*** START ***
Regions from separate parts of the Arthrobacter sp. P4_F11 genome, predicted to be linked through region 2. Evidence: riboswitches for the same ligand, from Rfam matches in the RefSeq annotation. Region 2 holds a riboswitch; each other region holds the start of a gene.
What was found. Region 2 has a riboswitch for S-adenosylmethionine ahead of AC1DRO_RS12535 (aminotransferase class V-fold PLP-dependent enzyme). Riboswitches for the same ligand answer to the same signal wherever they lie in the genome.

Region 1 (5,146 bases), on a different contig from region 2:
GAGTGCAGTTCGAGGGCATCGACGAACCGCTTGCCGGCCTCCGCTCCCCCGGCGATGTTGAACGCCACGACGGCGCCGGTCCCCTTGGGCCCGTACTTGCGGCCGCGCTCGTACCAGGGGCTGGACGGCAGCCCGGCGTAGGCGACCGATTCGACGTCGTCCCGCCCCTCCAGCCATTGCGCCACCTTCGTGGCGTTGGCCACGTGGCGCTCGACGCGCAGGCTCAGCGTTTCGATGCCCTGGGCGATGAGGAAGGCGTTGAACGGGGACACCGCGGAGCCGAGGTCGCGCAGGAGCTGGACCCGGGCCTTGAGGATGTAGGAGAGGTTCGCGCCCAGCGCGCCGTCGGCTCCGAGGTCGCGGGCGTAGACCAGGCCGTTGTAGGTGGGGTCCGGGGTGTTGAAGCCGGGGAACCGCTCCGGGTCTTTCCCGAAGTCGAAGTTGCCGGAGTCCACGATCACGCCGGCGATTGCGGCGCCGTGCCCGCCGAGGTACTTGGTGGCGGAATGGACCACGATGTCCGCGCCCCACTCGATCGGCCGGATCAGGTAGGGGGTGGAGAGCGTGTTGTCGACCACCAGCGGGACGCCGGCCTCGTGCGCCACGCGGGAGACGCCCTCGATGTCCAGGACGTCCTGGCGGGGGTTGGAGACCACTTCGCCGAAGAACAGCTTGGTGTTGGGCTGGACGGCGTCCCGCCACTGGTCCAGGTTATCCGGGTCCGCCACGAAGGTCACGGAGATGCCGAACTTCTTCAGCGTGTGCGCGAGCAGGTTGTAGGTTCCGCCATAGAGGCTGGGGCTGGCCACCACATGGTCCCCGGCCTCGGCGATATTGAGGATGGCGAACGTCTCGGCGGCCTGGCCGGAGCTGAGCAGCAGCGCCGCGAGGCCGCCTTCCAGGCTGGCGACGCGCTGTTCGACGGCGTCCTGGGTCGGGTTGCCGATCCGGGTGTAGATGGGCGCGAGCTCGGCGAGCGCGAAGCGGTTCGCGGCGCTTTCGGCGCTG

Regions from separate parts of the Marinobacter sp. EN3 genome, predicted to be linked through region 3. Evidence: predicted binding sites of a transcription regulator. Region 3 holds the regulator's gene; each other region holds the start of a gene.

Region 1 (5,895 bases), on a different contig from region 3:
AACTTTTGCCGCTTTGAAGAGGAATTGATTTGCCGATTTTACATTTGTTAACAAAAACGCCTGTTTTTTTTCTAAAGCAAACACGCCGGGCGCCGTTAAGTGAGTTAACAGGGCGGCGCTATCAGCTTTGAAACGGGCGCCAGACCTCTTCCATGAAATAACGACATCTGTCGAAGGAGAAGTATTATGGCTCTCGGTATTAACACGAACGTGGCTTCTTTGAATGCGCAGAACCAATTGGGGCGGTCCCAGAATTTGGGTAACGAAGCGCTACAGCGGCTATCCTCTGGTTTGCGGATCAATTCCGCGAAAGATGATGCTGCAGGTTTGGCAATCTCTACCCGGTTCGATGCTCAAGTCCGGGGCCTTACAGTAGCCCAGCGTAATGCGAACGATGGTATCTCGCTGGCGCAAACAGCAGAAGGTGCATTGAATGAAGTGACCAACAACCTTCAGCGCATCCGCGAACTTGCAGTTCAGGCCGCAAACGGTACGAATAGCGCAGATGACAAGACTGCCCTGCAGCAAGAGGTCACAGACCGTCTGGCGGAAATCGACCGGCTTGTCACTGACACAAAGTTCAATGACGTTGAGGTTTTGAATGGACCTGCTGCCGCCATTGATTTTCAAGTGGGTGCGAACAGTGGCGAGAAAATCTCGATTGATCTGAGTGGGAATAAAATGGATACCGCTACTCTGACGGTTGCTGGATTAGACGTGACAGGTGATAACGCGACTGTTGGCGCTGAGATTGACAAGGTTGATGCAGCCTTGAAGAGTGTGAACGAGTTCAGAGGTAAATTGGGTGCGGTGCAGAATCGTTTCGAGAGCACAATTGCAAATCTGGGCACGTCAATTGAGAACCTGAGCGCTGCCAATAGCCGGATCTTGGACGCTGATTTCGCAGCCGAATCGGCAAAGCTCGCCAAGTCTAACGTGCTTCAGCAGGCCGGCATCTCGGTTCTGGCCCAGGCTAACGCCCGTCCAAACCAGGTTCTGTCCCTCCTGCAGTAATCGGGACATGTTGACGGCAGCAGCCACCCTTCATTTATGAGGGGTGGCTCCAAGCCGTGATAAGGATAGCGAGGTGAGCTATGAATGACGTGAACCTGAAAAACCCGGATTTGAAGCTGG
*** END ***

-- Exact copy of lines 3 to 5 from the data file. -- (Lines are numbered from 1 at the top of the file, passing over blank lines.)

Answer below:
Region 1 (5,146 bases), on a different contig from region 2:
GAGTGCAGTTCGAGGGCATCGACGAACCGCTTGCCGGCCTCCGCTCCCCCGGCGATGTTGAACGCCACGACGGCGCCGGTCCCCTTGGGCCCGTACTTGCGGCCGCGCTCGTACCAGGGGCTGGACGGCAGCCCGGCGTAGGCGACCGATTCGACGTCGTCCCGCCCCTCCAGCCATTGCGCCACCTTCGTGGCGTTGGCCACGTGGCGCTCGACGCGCAGGCTCAGCGTTTCGATGCCCTGGGCGATGAGGAAGGCGTTGAACGGGGACACCGCGGAGCCGAGGTCGCGCAGGAGCTGGACCCGGGCCTTGAGGATGTAGGAGAGGTTCGCGCCCAGCGCGCCGTCGGCTCCGAGGTCGCGGGCGTAGACCAGGCCGTTGTAGGTGGGGTCCGGGGTGTTGAAGCCGGGGAACCGCTCCGGGTCTTTCCCGAAGTCGAAGTTGCCGGAGTCCACGATCACGCCGGCGATTGCGGCGCCGTGCCCGCCGAGGTACTTGGTGGCGGAATGGACCACGATGTCCGCGCCCCACTCGATCGGCCGGATCAGGTAGGGGGTGGAGAGCGTGTTGTCGACCACCAGCGGGACGCCGGCCTCGTGCGCCACGCGGGAGACGCCCTCGATGTCCAGGACGTCCTGGCGGGGGTTGGAGACCACTTCGCCGAAGAACAGCTTGGTGTTGGGCTGGACGGCGTCCCGCCACTGGTCCAGGTTATCCGGGTCCGCCACGAAGGTCACGGAGATGCCGAACTTCTTCAGCGTGTGCGCGAGCAGGTTGTAGGTTCCGCCATAGAGGCTGGGGCTGGCCACCACATGGTCCCCGGCCTCGGCGATATTGAGGATGGCGAACGTCTCGGCGGCCTGGCCGGAGCTGAGCAGCAGCGCCGCGAGGCCGCCTTCCAGGCTGGCGACGCGCTGTTCGACGGCGTCCTGGGTCGGGTTGCCGATCCGGGTGTAGATGGGCGCGAGCTCGGCGAGCGCGAAGCGGTTCGCGGCGCTTTCGGCGCTG

Regions from separate parts of the Marinobacter sp. EN3 genome, predicted to be linked through region 3. Evidence: predicted binding sites of a transcription regulator. Region 3 holds the regulator's gene; each other region holds the start of a gene.